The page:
Ebury is alive but unseen: 400k Linux servers compromised for cryptocurrency theft and financial gain

Cyber Security

ESET Research

One of the most advanced server-side malware campaigns is still growing, with hundreds of thousands of compromised servers, and it has diversified to include credit card and cryptocurrency theft

Ebury is alive but unseen: 400k Linux servers compromised for cryptocurrency theft and financial gain

Ten years ago we raised awareness of Ebury by publishing a white paper we called Operation Windigo, which documented a campaign that leveraged Linux malware for financial gain. Today we publish a follow-up paper on how Ebury has evolved, and the new malware families its operators use to monetize their botnet of Linux servers.

The arrest and conviction of one of the Ebury perpetrators following the Operation Windigo paper did not stop the botnet from expanding. Ebury, the OpenSSH backdoor and credential stealer, was still being updated, as we reported in 2014 and 2017.

We maintain honeypots to track new samples and network indicators. However, it has become more and more difficult to run such honeypots as Ebury evolved. For instance, one of our honeypots did not react exactly as expected when Ebury was installed. After spending hours trying to debug what was going on, Ebury operators finally abandoned the server and sent a message to show that they knew about our attempts at tricking them, as shown in Figure 1.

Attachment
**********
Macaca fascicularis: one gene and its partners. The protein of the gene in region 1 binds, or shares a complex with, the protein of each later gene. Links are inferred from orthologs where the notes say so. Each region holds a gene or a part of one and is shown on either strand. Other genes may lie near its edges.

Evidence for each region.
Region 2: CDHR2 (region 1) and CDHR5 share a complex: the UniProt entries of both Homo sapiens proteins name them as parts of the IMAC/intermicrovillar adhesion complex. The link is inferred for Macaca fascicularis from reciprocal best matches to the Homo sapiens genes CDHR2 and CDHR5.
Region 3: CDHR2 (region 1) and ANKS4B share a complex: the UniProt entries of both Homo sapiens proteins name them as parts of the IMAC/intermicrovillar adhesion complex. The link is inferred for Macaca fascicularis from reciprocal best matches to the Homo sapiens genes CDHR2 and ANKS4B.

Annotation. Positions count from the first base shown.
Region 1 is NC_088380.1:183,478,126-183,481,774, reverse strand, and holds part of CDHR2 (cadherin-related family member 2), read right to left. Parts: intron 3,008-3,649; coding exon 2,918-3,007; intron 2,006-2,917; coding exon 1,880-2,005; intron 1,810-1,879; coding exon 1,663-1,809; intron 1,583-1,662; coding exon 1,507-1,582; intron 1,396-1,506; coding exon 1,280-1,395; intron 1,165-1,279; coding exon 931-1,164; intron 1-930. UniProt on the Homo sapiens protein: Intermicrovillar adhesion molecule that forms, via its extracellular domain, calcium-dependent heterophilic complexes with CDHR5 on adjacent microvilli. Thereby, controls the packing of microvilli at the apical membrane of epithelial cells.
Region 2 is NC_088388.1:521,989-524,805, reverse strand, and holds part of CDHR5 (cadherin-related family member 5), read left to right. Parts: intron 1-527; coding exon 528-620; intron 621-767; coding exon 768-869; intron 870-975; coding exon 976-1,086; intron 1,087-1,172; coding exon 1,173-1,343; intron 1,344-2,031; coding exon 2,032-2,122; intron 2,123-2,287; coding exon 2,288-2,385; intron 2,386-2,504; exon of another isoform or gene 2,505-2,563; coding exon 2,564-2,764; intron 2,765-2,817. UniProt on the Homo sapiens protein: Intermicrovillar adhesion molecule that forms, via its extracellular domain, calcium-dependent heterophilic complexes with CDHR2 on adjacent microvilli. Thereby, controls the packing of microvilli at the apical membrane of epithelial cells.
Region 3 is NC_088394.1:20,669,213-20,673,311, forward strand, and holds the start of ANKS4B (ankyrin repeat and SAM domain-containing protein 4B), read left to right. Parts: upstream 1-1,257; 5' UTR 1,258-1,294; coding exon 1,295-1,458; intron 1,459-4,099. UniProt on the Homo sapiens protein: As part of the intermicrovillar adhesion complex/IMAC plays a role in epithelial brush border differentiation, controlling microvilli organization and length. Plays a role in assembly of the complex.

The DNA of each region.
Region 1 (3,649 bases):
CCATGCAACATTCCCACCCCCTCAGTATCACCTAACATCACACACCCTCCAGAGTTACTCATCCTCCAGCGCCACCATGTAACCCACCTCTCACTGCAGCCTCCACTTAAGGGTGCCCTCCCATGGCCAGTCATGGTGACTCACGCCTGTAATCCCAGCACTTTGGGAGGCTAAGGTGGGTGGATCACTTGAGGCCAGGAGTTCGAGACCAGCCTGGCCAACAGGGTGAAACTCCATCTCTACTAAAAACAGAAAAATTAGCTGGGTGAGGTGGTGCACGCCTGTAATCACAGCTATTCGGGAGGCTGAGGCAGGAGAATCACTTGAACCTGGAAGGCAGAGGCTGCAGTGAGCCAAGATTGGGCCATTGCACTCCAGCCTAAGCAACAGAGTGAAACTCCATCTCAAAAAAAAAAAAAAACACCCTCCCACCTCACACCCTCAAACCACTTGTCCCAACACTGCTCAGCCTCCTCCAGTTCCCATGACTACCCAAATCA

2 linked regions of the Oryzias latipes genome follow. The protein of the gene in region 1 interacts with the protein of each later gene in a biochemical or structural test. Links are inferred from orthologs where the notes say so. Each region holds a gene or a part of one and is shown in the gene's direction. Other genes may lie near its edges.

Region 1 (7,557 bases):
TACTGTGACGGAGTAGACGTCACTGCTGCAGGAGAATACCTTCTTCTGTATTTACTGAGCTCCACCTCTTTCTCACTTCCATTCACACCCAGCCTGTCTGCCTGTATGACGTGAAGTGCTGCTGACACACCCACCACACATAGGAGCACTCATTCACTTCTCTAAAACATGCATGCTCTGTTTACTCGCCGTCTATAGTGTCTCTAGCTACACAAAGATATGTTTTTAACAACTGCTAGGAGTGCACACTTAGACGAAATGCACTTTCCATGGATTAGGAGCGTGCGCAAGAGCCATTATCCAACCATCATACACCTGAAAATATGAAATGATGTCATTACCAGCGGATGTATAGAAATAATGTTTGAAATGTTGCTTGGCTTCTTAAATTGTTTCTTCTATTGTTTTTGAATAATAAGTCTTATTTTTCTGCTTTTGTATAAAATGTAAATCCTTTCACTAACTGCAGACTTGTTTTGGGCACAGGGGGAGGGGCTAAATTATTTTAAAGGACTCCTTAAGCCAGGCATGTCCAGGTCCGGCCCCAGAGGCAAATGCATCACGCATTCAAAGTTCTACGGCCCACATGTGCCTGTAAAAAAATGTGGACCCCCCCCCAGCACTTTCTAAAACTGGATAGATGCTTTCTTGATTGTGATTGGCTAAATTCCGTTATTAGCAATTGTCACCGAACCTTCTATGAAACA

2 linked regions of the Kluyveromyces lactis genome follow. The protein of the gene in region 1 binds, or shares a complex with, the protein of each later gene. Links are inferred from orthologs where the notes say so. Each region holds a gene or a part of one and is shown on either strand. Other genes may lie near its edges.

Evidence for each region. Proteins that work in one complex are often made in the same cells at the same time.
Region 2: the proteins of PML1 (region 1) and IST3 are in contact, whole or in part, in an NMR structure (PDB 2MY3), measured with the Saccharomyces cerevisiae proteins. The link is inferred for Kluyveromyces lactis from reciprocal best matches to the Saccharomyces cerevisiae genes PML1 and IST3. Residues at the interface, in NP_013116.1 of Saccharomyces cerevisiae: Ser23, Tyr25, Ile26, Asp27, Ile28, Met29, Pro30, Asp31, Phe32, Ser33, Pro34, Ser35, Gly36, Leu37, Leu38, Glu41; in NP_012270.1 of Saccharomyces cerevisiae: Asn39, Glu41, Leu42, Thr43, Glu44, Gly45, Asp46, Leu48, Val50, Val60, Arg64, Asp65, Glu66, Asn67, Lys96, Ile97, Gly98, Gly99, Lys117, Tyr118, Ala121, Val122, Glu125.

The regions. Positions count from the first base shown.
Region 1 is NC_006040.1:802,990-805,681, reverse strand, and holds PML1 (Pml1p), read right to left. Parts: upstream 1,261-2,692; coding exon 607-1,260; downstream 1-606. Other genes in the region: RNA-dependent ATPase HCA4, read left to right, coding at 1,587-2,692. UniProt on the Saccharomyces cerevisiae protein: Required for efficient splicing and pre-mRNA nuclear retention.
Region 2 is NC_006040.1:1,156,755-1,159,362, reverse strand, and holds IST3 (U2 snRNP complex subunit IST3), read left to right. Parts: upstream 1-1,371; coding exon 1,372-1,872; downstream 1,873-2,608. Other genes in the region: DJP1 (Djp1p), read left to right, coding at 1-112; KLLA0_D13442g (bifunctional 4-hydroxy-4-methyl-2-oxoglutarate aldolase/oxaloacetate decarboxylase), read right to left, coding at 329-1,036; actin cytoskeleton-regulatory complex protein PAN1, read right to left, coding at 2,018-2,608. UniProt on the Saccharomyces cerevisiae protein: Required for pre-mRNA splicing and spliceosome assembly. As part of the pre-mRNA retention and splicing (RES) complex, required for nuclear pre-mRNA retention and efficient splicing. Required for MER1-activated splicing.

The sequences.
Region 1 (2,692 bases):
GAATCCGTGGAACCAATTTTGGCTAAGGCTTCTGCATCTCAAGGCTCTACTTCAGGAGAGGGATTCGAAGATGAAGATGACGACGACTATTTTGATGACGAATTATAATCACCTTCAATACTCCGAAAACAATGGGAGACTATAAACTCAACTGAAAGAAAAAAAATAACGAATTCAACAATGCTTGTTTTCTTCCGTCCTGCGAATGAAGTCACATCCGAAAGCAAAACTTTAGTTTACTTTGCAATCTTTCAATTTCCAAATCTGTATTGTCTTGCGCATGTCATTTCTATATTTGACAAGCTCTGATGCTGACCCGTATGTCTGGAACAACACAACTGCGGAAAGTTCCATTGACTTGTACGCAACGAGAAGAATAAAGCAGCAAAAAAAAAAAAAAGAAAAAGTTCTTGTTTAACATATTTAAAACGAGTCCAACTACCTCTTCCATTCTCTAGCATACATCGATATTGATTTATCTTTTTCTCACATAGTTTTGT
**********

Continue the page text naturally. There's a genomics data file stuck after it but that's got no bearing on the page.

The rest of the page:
Figure 1. Interactions between the Ebury perpetrators and an ESET-operated honeypot, showing that the operators had flagged this system as a honeypot
Figure 1. Interactions between the Ebury perpetrators and an ESET-operated honeypot, showing that the operators had flagged this system as a honeypot

In 2021, the Dutch National High Tech Crime Unit (NHTCU) reached out to ESET after they had found Ebury on the server of a victim of cryptocurrency theft. Working together, we gained great visibility into the recent activities of the group and the malware it uses.

Ebury, Ebury everywhere

This paper reveals new methods used to propagate Ebury to new servers. Figure 2 summarizes the methods we could document.

Figure 2. Different methods used by the Ebury gang to compromise new servers
Figure 2. Different methods used by the Ebury gang to compromise new servers

Among the victims are many hosting providers. The gang leverages its access to the hosting provider’s infrastructure to install Ebury on all the servers that are being rented by that provider. As an experiment, we rented a virtual server from one of the compromised hosting providers: Ebury was installed on our server within seven days.

Another interesting method is the use of adversary in the middle to intercept SSH traffic of interesting targets inside data centers and redirect it to a server used to capture credentials, as summarized in Figure 3. Ebury operators leverage existing Ebury-compromised servers in the same network segment as their target to perform ARP spoofing. According to internet telemetry, more than 200 servers were targeted in 2023. Among the targets are Bitcoin and Ethereum nodes. Ebury automatically steals cryptocurrency wallets hosted on the targeted server once the victim types the password to log into it.